The festival offers plenty of activities for Tofino locals and visitors to enjoy, such as the ocean-themed parade that kicks off the festival, educational talks and film viewings on the topic of whales and conservation.

This year, for the first time during the festival, Tla-o-qui-aht Tribal Park hosted a special cultural experience, called Naa’uu, featuring local Indigenous culture, art and history. The event included a buffet with traditional Indigenous fare such as salmon, bannock, venison stew and shellfish, and song and dance performances.

“It’s not a potlatch, but for locals and tourists to have a better understanding of our struggles, our history and to know who we are as a people,” says Terry Dorward, Naa’uu liaison for Tla-o-qui-aht Tribal Parks. “It’s the first of its kind in our history to provide a historical and cultural event.”

Dorward says the three-hour event was so successful, there are plans to offer it again this fall and possibly this summer.

Where to stay and eat

Pacific Sands Beach Resort, celebrating its 50th anniversary this year, gives every guest easy access to Cox Bay with a sprawling lawn dotted with Muskoka chairs, picnic tables and fire pits all looking out to an unspoiled beachfront view. The resort is located near Pacific Rim National Park Reserve and is just a 10-minute drive to Tofino’s small but charming downtown. Half of the accommodation on site is pet-friendly.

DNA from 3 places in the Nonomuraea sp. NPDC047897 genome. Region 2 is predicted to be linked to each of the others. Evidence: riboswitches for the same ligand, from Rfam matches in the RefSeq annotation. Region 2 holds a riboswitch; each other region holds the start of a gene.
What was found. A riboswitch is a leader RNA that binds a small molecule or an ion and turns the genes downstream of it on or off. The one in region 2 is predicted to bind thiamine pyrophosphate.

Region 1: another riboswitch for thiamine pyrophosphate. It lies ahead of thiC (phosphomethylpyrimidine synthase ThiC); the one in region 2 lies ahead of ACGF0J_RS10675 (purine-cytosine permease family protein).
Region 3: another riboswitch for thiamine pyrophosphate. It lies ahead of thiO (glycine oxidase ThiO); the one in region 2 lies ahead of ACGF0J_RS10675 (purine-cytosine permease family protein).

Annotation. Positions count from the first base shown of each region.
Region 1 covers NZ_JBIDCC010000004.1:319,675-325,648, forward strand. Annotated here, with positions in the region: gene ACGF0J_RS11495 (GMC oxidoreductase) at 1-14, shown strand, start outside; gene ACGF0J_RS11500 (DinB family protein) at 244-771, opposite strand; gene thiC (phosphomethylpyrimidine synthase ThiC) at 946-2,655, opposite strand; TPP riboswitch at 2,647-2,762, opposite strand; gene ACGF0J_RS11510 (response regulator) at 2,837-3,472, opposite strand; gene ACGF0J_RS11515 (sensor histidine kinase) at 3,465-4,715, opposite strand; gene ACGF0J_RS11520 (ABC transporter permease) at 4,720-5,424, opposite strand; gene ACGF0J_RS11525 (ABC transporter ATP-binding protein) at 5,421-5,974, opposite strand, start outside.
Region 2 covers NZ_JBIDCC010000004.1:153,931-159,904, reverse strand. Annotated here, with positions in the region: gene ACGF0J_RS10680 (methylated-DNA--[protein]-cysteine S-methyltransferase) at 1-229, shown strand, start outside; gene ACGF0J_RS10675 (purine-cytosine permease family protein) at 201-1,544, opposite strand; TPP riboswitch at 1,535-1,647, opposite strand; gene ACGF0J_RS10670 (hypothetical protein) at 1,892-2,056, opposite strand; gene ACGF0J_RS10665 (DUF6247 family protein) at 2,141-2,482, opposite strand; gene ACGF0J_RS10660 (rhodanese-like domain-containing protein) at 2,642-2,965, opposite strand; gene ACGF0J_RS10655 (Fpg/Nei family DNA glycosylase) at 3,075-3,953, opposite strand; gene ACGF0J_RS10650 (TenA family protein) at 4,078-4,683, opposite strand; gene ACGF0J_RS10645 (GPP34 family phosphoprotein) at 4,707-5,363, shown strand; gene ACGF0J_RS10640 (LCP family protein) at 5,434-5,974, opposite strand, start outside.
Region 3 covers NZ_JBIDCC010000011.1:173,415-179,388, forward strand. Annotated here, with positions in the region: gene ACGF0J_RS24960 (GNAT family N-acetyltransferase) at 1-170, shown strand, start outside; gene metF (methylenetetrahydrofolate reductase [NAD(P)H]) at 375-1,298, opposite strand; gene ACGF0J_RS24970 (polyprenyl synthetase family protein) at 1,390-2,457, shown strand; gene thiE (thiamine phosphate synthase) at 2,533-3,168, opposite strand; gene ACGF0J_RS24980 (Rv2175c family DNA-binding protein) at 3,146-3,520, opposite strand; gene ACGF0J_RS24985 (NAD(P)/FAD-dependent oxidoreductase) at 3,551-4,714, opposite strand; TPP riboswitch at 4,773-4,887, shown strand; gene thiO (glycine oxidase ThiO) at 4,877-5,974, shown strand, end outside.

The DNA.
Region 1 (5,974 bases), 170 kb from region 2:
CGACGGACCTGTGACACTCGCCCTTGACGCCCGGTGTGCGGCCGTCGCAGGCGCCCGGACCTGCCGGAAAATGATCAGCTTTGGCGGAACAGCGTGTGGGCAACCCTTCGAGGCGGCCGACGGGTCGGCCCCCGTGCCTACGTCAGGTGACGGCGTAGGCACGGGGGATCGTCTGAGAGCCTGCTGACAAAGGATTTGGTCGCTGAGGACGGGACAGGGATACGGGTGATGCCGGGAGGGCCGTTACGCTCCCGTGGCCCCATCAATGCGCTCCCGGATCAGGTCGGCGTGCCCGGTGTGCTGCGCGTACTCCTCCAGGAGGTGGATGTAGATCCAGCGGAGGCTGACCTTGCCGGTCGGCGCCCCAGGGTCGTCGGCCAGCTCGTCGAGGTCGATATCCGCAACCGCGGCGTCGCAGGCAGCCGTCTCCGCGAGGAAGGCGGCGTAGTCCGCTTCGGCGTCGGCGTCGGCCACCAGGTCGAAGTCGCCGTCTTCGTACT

The suites and three-level beach houses have fully equipped kitchens. For the outdoor enthusiast, surfboard rentals and lessons are available on site. And if you want to get out and enjoy Tofino’s new 25-kilometre walking and bike pathway through Long Beach, Pacific Rim National Park and Ucluelet, you can rent bikes there as well.

Surfside Grill, an onsite takeout restaurant, is the perfect spot for a quick and tasty taco or fish and chips.

Wolf in the Fog has been winning awards since opening in 2014, beginning with being named Canada’s Best New Restaurant that year by Air Canada and enRoute magazine. Its ever-evolving menu showcases the best of Tofino’s foraged and seasonal ingredients. I ordered the smoked oysters in truffle oil wrapped in potato strings as an appetizer and enjoyed melt-in-your-mouth fresh halibut for a main. Be sure to order the restaurant’s signature cocktail, The Cedar Sour with cedar-infused rye.

Pluvio, in nearby Ucluelet, is another award-winning restaurant that is worth the five-hour drive from Victoria. The attention to detail in their dishes is second to none.

My daughter, a picky eater, enjoyed her three-course meal and I was shocked when she wolfed down her appetizer, the Pluvio “humdog” — a humboldt squid marinated in tomato oil and served on a grilled bun. (I’m not sure she realized she was eating squid for the first time).

I ordered the chef’s tasting menu and was pleased they were able to swap out the pork and beef on the menu to accommodate my pescatarian diet. Every item on the tasting menu was delicious, but some of my favourites included the tuna lettuce wraps, charcoal grilled spot prawns and “Lois Lake” steelhead.

Kim Pemberton was hosted by Tofino Tourism, which didn’t review or approve this story. Follow her travels on Instagram at kimstravelogue.